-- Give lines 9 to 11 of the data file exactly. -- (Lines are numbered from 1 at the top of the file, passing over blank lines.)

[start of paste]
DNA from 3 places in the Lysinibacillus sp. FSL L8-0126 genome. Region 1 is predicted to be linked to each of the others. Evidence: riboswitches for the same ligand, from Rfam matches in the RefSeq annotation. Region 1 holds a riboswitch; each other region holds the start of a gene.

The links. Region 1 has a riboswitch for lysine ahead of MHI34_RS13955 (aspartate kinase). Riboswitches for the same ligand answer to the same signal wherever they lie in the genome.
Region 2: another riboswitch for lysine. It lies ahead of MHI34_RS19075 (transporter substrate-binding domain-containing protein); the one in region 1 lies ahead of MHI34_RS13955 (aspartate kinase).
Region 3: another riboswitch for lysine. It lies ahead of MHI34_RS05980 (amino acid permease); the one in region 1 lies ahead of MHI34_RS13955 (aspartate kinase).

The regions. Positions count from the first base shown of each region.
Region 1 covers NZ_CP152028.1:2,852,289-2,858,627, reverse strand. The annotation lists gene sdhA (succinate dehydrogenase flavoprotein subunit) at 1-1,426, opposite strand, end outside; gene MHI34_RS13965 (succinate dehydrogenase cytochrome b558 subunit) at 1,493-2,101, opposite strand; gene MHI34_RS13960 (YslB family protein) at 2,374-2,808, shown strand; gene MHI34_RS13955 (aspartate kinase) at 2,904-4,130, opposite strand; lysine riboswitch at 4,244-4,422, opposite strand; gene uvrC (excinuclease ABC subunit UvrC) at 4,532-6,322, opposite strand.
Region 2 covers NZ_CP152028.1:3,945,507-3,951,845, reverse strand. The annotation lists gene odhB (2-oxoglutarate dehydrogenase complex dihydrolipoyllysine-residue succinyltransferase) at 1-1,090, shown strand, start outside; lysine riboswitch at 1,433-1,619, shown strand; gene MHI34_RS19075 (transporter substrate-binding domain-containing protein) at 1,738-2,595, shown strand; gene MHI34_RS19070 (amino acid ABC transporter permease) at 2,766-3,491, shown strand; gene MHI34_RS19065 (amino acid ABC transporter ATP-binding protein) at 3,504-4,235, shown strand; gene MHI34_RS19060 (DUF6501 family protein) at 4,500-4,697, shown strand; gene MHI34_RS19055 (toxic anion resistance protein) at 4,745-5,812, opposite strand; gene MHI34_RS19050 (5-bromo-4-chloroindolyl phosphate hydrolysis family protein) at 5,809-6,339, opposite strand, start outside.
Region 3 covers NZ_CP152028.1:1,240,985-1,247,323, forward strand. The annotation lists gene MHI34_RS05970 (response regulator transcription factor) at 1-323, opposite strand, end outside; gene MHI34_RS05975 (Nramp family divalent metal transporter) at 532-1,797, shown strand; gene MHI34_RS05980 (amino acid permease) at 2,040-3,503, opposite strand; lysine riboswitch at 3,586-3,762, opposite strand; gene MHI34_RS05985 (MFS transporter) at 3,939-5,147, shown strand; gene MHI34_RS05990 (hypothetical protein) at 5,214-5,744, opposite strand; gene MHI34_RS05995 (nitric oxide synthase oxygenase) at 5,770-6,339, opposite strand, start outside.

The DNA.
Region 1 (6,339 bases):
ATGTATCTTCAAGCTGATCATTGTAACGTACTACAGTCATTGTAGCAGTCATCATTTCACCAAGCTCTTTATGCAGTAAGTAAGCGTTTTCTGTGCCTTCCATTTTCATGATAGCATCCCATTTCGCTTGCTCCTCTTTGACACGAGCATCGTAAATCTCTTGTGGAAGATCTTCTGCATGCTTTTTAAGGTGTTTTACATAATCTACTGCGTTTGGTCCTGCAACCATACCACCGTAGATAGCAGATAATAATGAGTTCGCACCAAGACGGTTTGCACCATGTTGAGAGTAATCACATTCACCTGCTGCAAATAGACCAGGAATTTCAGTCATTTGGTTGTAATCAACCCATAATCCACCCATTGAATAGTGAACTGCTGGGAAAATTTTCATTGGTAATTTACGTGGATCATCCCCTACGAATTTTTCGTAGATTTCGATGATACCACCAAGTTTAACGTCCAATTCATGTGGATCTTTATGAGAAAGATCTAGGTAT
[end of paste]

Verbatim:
The DNA.
Region 1 (6,339 bases):
ATGTATCTTCAAGCTGATCATTGTAACGTACTACAGTCATTGTAGCAGTCATCATTTCACCAAGCTCTTTATGCAGTAAGTAAGCGTTTTCTGTGCCTTCCATTTTCATGATAGCATCCCATTTCGCTTGCTCCTCTTTGACACGAGCATCGTAAATCTCTTGTGGAAGATCTTCTGCATGCTTTTTAAGGTGTTTTACATAATCTACTGCGTTTGGTCCTGCAACCATACCACCGTAGATAGCAGATAATAATGAGTTCGCACCAAGACGGTTTGCACCATGTTGAGAGTAATCACATTCACCTGCTGCAAATAGACCAGGAATTTCAGTCATTTGGTTGTAATCAACCCATAATCCACCCATTGAATAGTGAACTGCTGGGAAAATTTTCATTGGTAATTTACGTGGATCATCCCCTACGAATTTTTCGTAGATTTCGATGATACCACCAAGTTTAACGTCCAATTCATGTGGATCTTTATGAGAAAGATCTAGGTAT